FOG Snapins with batch files because I’m old

I like FOG

I’ve mentioned before that I really like FOG, it’s a great solution for reimaging that doesn’t have much of a price tag associated with it, aside from the hardware, and the time to learn it.

FOG uses “snapins” for application deployment.  A snapin is associated with a host machine, and then can be deployed when the machine is imaged, or redeployed when necessary.  Basic snapin configuration is fairly simple, you can upload your snapin file (typically an MSI or an executable binary) and specify flags for it, and in the case of an MSI you can specify commands to be run before the snapin (ie msiexec) with flags for that command as well.

Needing more

Sometimes, however, that is not enough; we use an application from Atlassian called HipChat for most of our internal one-on-one and group messaging needs, and quite a few of our legacy users were still using an old Adobe Air based client, which as of last week is no longer supported, and users attempting to login would receive a message notifying them of such.  I had been putting off pushing out the new native Windows client because it still has some bugs (some features don’t work if the message is pushed via API, spell check isn’t currently working, sometimes it doesn’t let you go idle and therefore the feature to send you an SMS notification if you get a message while idle didn’t work) and, most annoyingly, it installs only for the user that was running the installation, which in a corporate environment is kind of a pain in the ass.  During a one off installation it wasn’t a big deal to move some short cuts around so that all users could see, but that was an additional consideration when setting up one massive push.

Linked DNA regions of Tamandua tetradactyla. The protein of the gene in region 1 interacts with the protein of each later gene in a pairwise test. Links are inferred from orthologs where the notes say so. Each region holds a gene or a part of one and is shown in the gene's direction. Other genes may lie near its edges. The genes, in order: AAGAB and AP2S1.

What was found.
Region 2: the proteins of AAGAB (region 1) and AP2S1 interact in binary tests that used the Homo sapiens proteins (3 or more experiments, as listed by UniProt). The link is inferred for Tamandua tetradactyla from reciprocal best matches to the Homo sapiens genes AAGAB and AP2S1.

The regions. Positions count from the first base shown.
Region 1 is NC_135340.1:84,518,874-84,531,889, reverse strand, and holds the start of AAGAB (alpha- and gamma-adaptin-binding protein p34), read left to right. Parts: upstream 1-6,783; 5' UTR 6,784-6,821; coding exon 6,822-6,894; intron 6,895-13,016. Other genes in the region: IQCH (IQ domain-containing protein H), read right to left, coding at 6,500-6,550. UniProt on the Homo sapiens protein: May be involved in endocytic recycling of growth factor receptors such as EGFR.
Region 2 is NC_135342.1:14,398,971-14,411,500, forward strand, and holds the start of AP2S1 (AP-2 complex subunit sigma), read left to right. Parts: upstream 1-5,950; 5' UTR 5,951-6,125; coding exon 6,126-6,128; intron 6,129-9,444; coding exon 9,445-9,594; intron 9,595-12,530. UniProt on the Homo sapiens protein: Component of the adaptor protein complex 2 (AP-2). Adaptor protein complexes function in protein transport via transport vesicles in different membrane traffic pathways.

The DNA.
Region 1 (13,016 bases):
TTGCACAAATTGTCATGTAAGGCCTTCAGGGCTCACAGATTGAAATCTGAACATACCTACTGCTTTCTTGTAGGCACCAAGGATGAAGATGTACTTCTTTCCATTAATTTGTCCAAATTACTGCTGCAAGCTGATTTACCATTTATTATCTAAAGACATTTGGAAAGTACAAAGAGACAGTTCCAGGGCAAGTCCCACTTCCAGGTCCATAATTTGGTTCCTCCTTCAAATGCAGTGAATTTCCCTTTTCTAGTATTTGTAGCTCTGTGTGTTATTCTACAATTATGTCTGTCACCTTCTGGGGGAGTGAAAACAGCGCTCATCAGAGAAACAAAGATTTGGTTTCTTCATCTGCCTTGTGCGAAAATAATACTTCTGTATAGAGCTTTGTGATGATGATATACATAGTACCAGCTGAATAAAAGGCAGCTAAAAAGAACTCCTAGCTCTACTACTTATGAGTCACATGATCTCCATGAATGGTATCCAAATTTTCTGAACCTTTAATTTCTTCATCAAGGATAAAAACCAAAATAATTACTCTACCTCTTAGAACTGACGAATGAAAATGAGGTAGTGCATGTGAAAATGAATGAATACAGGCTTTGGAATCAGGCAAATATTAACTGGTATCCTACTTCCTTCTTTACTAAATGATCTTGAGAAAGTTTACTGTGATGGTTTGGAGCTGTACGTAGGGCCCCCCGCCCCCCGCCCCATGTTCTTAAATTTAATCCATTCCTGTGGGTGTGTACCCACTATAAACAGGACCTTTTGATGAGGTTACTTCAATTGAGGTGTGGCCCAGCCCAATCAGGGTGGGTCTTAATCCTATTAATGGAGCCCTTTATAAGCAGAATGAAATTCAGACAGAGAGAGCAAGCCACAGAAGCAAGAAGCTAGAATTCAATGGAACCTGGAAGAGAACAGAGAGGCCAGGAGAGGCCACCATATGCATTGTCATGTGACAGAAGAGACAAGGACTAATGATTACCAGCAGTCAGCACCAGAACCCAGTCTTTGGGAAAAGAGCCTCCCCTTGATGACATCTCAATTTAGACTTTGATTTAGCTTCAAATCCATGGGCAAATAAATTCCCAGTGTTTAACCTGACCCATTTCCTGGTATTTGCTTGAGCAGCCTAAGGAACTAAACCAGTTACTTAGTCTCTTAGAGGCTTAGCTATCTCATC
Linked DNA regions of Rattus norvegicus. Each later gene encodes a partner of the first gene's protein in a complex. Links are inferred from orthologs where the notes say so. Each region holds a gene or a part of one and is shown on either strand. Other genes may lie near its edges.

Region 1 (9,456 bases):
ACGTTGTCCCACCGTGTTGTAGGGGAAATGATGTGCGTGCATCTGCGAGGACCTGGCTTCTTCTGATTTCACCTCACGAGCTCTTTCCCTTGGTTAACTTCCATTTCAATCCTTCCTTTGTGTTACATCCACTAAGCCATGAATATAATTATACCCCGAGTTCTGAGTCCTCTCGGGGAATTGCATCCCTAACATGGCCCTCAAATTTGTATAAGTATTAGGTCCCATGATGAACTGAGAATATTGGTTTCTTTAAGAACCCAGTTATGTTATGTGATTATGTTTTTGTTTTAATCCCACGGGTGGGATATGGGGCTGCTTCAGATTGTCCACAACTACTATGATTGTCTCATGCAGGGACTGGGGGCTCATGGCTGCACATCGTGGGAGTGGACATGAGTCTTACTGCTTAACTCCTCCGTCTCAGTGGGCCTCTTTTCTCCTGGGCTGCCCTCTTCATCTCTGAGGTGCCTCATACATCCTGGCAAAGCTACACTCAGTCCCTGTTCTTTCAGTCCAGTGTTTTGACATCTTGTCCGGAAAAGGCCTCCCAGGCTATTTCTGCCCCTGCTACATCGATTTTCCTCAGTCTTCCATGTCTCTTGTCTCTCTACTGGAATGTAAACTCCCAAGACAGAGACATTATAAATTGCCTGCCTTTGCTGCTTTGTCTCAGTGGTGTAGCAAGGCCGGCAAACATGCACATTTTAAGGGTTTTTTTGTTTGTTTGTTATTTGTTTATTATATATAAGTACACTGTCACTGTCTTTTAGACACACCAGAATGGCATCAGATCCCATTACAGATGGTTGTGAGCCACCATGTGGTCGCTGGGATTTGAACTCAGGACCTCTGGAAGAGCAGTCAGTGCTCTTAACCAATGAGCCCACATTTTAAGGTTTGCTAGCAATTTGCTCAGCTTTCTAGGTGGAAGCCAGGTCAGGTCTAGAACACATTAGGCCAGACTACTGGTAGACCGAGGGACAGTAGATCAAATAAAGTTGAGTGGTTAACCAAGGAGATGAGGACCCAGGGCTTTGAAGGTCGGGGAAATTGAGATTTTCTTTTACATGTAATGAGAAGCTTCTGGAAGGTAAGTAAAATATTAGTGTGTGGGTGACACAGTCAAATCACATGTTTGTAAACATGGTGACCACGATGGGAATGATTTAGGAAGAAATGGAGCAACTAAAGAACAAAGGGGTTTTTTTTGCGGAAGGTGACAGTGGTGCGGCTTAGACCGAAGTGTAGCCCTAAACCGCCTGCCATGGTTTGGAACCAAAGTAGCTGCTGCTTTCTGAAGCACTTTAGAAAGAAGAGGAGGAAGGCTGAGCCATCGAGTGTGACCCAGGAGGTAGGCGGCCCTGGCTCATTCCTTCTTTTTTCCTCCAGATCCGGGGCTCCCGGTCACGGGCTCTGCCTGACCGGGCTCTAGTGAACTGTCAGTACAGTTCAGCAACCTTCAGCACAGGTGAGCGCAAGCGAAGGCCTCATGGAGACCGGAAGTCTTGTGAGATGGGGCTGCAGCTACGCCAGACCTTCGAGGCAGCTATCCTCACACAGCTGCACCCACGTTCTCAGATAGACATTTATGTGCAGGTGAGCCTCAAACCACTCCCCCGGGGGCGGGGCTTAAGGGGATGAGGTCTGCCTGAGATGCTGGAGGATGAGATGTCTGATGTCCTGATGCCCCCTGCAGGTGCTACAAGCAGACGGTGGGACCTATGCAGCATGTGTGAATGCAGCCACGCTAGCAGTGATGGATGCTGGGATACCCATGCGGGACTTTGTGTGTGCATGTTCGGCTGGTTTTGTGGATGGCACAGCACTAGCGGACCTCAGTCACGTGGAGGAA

A tiny bit of manual configuration for FOG

In a situation where something extra is needed, I almost always fall back on my old friend, the batch file.

I like to keep things separate, so while my batch file can live in the snapins folder just fine (/opt/fog/snapins) I like to keep the extra stuff in a new folder (ie /opt/fog/applications).  Your new folder needs to be readable via samba by all users. Anything that I call from one of the batch files lives here in applications, and in the case of something that gets updated a lot (ie HipChat, java, etc) I keep them named generic (HipChat.msi) instead of whatever the default is (HipChat.Win32.super.long.version.number.msi) so that I can drop a new version in place without having to make changes to my snapin.

Snapin configuration

For snapin configuration itself, all I do is upload the batch file, and for flags I usually put ” >c:\productname_install.log” so that I can have something to fall back on for troubleshooting, as the local FOG log isn’t very helpful and clears itself constantly.

The batch file

I wanted my batch file to uninstall the previous version, if applicable, install the new version, kill the process off (because as soon as it is installed, even in quite mode, it fires up hipchat as the user performing the installation, which in the case of a remote installation gives the user a notification that a window in the background wants their attention) and then copies shortcuts over to the all users start menu and desktop.

setlocal
:: Uninstall the old version of HipChat
wmic product where name="HipChat" call uninstall
:: Install the new version of HipChat
pushd \\10.128.2.10\applications
copy HipChat.msi c:\
msiexec /i c:\HipChat.msi /qn
:: Kill off the hipchat process
taskkill -im hipchat.exe /f
:: Copy the shortcuts over to all users
copy HipChat.lnk "c:\ProgramData\Microsoft\Windows\Start Menu\Programs\StartUp\"
copy HipChat.lnk c:\users\public\desktop\
:: Clean up
del c:\HipChat.msi

Conclusion

It works!  It did exactly what we needed it to do.

*Note we are still running on FOG 0.32, I have some new hardware becoming available soon and will be doing a total rebuild, which I will document here.

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